However, correlation does not necessarily mean causation. Gun control laws may be greater in more violent locals because they are more violent and the local population is attempting to combat that violence. Or it may be more violent because the criminals do not fear an armed law abiding populace which is restricted from defensing itself. Or there may be some sort of spiraling feedback mechanism. Or there may be some other cause altogether, and the correlation is purely random. Nonetheless, the correlation irrefutably exists.

      henrybowman in reply to mark311. | February 2, 2021 at 1:35 pm

      If I had any remaining doubts about how hard you suck at the narrative teat of the Marxists, they were shattered by the repetition of that Big Lie.

      Obama commissioned NIH/CDC to study the “gun violence” problem and come up with proof of that. The study results were buried, because it proved the opposite.But they’re available on the webz.

Proving – for anyone who cares to look at the data – that we have an UNDERincarceration problem in this country.

PS – are the Left still blaming Reagan for cutting funding for mental institutions and “creating “The Homeless Crisis”? That argument is getting pretty stale 40 years later.

    DaveGinOly in reply to NYBruin. | February 2, 2021 at 12:33 pm

    If I recall correctly, the Left usually blames Nixon for that. As I understand it, de-institutionalization began during the Kennedy administration, and was only completed under the Nixon administration, so he got the blame.

    Reagan got the blame for the homeless problem (of course related to de-institutionalizing), which instantly went away when Bill Clinton took office after the Bush presidency.

    mark311 in reply to NYBruin. | February 2, 2021 at 3:07 pm

    Underincarceration problem? Jesus you’d lock up every Tom Dick and Harry wouldn’t you.

    Honestly the US system is an expensive, inefficient way of treating people with poor outcomes, high rates of reoffending and ends up with everyone pissed of.

    The prison system in the US is just another business. It makes a number of companies a lot of money for providing the minimum of service. It’s crap.

Plenty of criminals released from prison and jail early this year as well because of this covid thing. Add back in the so called bail reform as well, neither one was mentioned in the report.

Gee, I guess keeping people locked up, especially at-risk individuals, is not a good idea.

On the contrary, this report shows that keeping the right people locked up is a very good idea, and this is what happens when you don’t.

The report tries to spin as much as possible of the rise as a result of the lockdowns and as little as possible as the result of the reduction in policing, and in criminals’ respect for the police, after the country exploded over George Floyd’s death, but its own numbers don’t support that.

See Paul Cassell’s review, which points out that the big rise in homicide happened that week and kept going. The lockdowns had eased more than a month earlier, so that can’t be the cause. It’s when the police stopped actively enforcing the law, and the criminals knew that, that they started behaving as they do in the wild.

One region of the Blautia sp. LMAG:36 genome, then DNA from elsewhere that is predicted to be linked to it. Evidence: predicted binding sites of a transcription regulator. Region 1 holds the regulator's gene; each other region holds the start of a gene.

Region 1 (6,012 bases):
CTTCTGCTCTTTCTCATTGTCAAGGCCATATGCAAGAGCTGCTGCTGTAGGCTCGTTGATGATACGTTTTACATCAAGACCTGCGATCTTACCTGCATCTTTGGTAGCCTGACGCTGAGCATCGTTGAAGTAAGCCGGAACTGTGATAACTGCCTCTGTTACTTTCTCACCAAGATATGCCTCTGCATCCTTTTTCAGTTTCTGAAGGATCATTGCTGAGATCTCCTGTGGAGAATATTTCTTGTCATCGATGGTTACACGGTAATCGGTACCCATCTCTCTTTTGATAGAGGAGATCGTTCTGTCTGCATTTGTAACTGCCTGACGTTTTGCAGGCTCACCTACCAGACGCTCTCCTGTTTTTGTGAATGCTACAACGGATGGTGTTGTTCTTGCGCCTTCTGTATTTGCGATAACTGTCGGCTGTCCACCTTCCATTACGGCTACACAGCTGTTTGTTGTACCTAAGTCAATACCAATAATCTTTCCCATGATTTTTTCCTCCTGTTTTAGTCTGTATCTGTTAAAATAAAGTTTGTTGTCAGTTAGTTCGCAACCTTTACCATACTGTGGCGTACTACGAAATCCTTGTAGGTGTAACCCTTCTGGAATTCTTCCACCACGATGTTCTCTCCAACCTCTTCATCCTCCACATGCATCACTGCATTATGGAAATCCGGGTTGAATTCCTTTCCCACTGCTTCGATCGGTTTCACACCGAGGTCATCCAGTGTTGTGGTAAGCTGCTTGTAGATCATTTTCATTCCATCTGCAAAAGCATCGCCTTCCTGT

mark311 in reply to Milhouse. | February 2, 2021 at 3:25 pm

    Interesting link thanks Milhouse

    alaskabob in reply to Milhouse. | February 2, 2021 at 5:19 pm

    Agreed. While violence is poly-factorial… there were limited changes during this time which makes evaluation easier. Decreased policing and the selective “blind eye” to violence spawned by BLM, etc (Rudy’s “broken window” rule) just ushered in the increase.

Not so much “keeping people locked up” as much as “FUDding police into stasis.”

Heather MacDonald had thus story out in WSJ last week … It looked at over 50 cities and it was a 37% increase 2,000 homicide increase mostly inner city … Black folk and the Wu Flu had nothing to do with it … You disband defund and not support police this is what you get

    alaskabob in reply to Aggie9595. | February 2, 2021 at 5:27 pm

    “Some black people” did have something to do with it. Not all black people are criminals but the majority of violent crime is from a very very small segment of that population. Biden just made it illegal to name Covid after where it came from to prevent some ethereal harm to Chinese Americans while whitewashing the real culprit … CCP. Obscuring the real issues only permits it to continue. The primary victims of this blind indifference are black neighborhoods. It isn’t “white supremacy” but soft bigotry toward minorities.

      Milhouse in reply to alaskabob. | February 2, 2021 at 5:31 pm

      Biden just made it illegal to name Covid after where it came from

      No, he didn’t. He can’t. He instructed his employees not to do so while on the job. He can do that, just as he can instruct them to call a spade a “manually operated digging implement”. It doesn’t change what it is.

        alaskabob in reply to Milhouse. | February 2, 2021 at 6:04 pm

        Thank you Milhouse for being very specific. It STILL intentionally obscures where it came from and what the goal was by the CCP.

“the reality is they are no such thing they provide no defence against the state and end up causing death and damage to others”

They don’t? There are 350+ million firearms in the United States, in the hands of 85+ *million* Americans. That provides no defense against the state? Because I’m pretty sure it does.

    Evil Otto in reply to Evil Otto. | February 3, 2021 at 5:54 am

    Dang it, that was meant for Mark.

    mark311 in reply to Evil Otto. | February 3, 2021 at 10:42 am

    Nope very little. You put the military against the common citizen and the military would win hands down. The equipment, organisation, air power, intelligence services, and other variables would make a citizen’s response highly unlikely to defend against an activity hostile state. Just fantasy. Clearly my hypothesis is hypothetical but I just don’t see it as a practical reality. For to many assumptions necessary for a workable resistance.